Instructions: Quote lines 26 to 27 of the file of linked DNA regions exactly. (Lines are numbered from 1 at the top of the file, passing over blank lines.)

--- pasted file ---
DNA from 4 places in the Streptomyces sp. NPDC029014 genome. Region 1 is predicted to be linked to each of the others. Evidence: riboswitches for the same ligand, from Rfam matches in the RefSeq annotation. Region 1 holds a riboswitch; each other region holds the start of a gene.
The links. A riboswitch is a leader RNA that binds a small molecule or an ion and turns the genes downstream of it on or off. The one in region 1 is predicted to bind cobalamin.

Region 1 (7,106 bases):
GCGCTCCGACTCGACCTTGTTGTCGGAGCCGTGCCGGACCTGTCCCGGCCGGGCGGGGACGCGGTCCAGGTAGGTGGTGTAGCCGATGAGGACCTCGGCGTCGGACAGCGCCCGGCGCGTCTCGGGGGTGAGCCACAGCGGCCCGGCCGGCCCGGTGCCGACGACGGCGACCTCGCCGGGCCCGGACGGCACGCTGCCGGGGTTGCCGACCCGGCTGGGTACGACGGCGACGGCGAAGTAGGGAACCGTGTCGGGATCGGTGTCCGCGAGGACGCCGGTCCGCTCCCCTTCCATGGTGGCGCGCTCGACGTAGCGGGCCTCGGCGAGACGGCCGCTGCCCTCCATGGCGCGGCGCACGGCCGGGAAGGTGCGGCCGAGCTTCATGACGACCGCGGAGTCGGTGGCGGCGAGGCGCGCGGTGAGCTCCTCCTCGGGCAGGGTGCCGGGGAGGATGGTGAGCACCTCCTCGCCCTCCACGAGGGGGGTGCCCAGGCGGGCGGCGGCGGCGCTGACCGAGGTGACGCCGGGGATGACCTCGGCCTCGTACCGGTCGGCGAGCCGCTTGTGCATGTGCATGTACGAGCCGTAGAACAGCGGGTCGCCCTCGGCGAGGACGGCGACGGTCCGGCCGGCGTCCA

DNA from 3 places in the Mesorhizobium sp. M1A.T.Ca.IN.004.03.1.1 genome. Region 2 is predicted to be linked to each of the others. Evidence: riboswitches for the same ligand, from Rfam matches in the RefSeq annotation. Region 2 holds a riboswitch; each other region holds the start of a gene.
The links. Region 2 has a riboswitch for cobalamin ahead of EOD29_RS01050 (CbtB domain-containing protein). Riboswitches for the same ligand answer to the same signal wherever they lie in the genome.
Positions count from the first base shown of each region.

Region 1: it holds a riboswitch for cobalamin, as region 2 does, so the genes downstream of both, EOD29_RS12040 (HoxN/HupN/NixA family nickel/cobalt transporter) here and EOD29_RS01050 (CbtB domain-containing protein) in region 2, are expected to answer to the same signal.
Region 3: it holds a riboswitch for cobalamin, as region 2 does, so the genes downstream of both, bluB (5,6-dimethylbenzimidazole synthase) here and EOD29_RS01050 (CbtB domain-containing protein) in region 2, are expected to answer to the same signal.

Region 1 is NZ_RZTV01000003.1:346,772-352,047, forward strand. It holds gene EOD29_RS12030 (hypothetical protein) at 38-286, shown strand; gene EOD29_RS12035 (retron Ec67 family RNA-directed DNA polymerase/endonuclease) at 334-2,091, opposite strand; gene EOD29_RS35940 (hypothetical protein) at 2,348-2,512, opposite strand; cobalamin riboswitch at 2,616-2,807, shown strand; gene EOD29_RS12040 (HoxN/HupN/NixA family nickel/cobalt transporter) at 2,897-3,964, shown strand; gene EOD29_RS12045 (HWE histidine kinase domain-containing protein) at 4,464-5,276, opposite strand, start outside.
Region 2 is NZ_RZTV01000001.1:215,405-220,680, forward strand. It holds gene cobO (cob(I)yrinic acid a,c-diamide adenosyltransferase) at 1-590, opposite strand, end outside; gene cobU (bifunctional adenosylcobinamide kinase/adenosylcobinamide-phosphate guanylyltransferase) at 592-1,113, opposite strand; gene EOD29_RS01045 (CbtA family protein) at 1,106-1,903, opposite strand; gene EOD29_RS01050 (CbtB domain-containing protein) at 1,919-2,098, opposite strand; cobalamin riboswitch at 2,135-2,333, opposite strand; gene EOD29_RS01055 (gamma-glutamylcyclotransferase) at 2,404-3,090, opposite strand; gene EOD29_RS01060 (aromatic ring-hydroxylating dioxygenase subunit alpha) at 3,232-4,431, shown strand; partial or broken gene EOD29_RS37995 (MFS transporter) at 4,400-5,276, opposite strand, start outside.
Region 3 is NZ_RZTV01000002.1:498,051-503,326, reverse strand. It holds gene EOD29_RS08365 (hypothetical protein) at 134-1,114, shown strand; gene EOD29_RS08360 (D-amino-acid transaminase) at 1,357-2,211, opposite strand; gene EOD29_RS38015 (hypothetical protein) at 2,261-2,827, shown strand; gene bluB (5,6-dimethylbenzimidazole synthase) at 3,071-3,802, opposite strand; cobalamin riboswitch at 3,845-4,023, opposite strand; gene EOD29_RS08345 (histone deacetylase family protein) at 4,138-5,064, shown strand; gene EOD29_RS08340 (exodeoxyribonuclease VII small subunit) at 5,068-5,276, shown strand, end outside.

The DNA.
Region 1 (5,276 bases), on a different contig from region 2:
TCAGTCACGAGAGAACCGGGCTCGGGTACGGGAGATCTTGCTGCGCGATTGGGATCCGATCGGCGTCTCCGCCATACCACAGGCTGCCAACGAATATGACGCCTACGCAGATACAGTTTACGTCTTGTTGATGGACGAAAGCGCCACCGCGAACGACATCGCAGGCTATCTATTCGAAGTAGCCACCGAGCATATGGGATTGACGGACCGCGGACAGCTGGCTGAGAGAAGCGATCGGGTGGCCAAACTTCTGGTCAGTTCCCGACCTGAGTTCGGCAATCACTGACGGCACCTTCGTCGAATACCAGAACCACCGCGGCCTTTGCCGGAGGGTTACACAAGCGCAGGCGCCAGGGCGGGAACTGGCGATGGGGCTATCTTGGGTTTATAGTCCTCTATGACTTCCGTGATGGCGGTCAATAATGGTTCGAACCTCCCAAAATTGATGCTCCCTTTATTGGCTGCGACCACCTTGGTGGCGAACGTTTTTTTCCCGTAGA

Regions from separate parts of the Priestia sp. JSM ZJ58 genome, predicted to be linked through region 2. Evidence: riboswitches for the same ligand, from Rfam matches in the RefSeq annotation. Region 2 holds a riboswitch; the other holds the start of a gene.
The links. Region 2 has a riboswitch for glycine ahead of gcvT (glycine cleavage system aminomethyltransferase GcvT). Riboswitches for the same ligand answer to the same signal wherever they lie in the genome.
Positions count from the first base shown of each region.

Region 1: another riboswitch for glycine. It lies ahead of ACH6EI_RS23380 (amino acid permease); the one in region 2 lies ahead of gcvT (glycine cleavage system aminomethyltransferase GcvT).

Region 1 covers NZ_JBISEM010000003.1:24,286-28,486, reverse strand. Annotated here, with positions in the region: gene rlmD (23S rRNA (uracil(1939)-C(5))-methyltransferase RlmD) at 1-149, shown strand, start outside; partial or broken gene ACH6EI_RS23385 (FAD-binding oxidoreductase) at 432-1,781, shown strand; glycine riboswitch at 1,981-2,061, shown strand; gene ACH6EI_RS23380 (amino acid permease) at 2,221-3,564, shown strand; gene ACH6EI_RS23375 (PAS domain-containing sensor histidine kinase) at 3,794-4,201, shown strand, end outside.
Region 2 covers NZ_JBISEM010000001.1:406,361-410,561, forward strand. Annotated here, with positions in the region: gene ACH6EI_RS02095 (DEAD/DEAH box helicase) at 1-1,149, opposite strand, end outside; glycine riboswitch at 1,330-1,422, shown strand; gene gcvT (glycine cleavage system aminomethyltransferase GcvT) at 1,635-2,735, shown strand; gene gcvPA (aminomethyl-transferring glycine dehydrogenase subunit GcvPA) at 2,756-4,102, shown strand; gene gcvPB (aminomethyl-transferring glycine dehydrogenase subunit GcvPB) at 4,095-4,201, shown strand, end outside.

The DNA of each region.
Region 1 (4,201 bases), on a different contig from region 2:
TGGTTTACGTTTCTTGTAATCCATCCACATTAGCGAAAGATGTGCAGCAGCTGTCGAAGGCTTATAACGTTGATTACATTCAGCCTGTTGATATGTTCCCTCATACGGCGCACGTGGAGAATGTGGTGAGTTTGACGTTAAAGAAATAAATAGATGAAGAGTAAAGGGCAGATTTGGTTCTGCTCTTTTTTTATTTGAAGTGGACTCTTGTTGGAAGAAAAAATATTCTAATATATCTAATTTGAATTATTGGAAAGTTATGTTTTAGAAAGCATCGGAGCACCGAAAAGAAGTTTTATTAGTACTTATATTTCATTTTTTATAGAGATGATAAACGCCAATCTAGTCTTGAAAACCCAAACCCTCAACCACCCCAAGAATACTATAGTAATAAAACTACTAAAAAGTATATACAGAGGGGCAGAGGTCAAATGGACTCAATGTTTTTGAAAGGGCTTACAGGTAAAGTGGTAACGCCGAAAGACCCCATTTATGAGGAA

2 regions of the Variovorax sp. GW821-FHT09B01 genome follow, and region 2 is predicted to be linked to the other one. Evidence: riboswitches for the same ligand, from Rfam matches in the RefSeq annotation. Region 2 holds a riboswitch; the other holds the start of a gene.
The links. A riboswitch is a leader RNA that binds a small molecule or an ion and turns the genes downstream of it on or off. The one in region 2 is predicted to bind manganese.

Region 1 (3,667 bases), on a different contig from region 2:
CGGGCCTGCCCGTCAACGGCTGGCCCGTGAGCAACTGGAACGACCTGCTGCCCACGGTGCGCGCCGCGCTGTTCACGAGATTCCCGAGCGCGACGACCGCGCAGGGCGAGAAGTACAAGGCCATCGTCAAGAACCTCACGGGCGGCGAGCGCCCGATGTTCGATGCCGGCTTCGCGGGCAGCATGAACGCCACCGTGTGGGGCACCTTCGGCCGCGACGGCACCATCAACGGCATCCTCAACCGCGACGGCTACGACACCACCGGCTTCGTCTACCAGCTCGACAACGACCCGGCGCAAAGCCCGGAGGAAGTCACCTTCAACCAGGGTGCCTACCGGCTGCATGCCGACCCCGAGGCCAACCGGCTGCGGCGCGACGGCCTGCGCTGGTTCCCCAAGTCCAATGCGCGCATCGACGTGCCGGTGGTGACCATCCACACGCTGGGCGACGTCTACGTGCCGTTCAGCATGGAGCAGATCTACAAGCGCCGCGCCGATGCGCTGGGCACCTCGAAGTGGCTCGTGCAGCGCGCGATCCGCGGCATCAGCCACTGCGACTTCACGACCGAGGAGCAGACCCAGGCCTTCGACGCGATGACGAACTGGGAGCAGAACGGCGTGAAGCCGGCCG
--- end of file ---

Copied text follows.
The links. A riboswitch is a leader RNA that binds a small molecule or an ion and turns the genes downstream of it on or off. The one in region 2 is predicted to bind manganese.

Region 1 (3,667 bases), on a different contig from region 2: